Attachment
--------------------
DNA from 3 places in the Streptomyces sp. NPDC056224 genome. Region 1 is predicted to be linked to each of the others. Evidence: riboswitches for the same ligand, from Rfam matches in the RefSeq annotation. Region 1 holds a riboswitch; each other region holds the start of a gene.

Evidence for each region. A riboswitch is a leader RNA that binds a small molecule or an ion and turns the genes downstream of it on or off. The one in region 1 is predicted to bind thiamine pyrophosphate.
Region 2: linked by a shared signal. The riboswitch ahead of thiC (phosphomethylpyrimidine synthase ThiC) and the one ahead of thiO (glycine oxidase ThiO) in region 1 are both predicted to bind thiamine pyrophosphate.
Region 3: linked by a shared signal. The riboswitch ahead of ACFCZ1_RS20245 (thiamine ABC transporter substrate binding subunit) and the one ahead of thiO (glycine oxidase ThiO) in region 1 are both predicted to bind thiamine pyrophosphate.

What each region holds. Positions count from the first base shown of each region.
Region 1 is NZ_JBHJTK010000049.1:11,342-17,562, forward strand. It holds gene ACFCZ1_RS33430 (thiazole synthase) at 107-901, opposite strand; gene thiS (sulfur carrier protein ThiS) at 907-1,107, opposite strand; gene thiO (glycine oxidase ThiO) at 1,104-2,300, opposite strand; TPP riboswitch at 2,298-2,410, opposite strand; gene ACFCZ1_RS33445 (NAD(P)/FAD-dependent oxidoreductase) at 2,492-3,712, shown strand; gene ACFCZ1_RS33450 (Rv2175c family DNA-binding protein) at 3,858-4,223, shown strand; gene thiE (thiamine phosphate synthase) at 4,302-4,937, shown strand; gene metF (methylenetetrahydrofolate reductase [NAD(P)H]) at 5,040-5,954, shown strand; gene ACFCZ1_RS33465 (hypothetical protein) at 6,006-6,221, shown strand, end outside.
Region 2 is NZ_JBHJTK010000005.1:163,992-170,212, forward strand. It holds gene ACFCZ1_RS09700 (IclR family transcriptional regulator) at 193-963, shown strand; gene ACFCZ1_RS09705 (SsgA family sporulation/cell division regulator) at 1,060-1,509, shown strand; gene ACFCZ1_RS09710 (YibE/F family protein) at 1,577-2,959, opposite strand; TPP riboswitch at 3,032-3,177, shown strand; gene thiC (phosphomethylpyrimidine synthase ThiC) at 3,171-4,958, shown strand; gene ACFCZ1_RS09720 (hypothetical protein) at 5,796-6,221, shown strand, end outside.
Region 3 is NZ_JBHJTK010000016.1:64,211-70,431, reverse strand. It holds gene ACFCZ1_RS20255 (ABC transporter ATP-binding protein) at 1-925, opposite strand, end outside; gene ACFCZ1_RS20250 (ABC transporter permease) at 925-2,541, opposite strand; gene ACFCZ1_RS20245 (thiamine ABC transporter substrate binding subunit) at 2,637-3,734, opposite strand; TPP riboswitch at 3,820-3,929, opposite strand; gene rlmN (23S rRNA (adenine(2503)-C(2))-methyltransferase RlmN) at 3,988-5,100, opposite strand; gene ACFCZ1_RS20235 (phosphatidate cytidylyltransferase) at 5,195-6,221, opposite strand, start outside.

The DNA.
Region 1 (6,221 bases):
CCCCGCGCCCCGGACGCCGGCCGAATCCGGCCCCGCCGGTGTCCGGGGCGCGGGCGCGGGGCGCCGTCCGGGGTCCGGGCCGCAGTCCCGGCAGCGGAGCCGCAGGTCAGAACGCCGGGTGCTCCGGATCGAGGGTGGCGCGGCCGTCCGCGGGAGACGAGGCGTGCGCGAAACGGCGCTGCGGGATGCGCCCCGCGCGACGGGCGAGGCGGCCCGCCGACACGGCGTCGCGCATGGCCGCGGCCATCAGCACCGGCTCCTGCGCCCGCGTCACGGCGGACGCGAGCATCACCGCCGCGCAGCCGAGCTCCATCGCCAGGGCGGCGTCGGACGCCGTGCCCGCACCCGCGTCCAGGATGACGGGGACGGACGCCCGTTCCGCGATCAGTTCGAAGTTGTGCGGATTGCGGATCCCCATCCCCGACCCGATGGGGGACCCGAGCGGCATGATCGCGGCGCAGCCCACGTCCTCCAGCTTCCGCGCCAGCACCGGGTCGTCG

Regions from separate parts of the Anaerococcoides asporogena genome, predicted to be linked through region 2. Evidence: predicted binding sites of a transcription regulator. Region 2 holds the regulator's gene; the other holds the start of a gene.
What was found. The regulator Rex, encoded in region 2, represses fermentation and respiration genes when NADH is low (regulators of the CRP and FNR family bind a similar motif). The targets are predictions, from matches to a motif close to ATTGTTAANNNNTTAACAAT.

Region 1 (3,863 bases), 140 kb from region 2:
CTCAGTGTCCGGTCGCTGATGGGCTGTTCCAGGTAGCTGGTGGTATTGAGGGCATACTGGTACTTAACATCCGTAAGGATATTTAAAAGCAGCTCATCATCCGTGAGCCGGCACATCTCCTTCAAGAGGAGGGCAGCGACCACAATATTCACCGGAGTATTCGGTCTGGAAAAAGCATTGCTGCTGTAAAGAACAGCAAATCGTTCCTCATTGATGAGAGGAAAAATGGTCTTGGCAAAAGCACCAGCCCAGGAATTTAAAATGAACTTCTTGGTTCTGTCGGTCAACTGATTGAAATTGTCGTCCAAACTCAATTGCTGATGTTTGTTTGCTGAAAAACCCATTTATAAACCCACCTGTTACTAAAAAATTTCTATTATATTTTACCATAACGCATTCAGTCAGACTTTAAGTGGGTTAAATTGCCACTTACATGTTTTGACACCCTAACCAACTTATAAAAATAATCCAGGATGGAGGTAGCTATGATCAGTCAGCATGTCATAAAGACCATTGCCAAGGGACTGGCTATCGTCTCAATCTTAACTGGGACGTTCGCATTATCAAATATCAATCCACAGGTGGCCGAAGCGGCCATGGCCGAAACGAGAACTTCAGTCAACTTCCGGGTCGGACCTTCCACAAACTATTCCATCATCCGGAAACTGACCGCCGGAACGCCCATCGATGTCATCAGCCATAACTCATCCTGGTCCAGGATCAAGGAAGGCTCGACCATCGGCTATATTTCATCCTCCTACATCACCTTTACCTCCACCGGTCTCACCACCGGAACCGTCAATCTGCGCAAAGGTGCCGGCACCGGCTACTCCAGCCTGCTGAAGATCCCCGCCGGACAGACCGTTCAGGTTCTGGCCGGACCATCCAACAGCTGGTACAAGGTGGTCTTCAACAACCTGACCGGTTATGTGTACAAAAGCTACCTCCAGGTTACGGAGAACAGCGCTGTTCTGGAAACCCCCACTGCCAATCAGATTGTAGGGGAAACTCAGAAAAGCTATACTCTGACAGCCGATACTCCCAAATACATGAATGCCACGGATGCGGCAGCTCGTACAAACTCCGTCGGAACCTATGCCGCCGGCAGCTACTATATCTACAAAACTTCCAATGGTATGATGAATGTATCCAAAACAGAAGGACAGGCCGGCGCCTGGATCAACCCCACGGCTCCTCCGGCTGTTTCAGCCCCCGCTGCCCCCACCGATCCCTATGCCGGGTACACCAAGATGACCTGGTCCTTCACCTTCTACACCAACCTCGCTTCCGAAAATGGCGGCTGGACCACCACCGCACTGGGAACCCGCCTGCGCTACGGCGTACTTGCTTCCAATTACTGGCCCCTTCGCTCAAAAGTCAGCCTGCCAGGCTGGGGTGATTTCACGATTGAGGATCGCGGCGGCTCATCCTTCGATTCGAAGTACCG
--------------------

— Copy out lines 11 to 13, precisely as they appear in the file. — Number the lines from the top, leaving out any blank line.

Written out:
CCCCGCGCCCCGGACGCCGGCCGAATCCGGCCCCGCCGGTGTCCGGGGCGCGGGCGCGGGGCGCCGTCCGGGGTCCGGGCCGCAGTCCCGGCAGCGGAGCCGCAGGTCAGAACGCCGGGTGCTCCGGATCGAGGGTGGCGCGGCCGTCCGCGGGAGACGAGGCGTGCGCGAAACGGCGCTGCGGGATGCGCCCCGCGCGACGGGCGAGGCGGCCCGCCGACACGGCGTCGCGCATGGCCGCGGCCATCAGCACCGGCTCCTGCGCCCGCGTCACGGCGGACGCGAGCATCACCGCCGCGCAGCCGAGCTCCATCGCCAGGGCGGCGTCGGACGCCGTGCCCGCACCCGCGTCCAGGATGACGGGGACGGACGCCCGTTCCGCGATCAGTTCGAAGTTGTGCGGATTGCGGATCCCCATCCCCGACCCGATGGGGGACCCGAGCGGCATGATCGCGGCGCAGCCCACGTCCTCCAGCTTCCGCGCCAGCACCGGGTCGTCG

Regions from separate parts of the Anaerococcoides asporogena genome, predicted to be linked through region 2. Evidence: predicted binding sites of a transcription regulator. Region 2 holds the regulator's gene; the other holds the start of a gene.
What was found. The regulator Rex, encoded in region 2, represses fermentation and respiration genes when NADH is low (regulators of the CRP and FNR family bind a similar motif). The targets are predictions, from matches to a motif close to ATTGTTAANNNNTTAACAAT.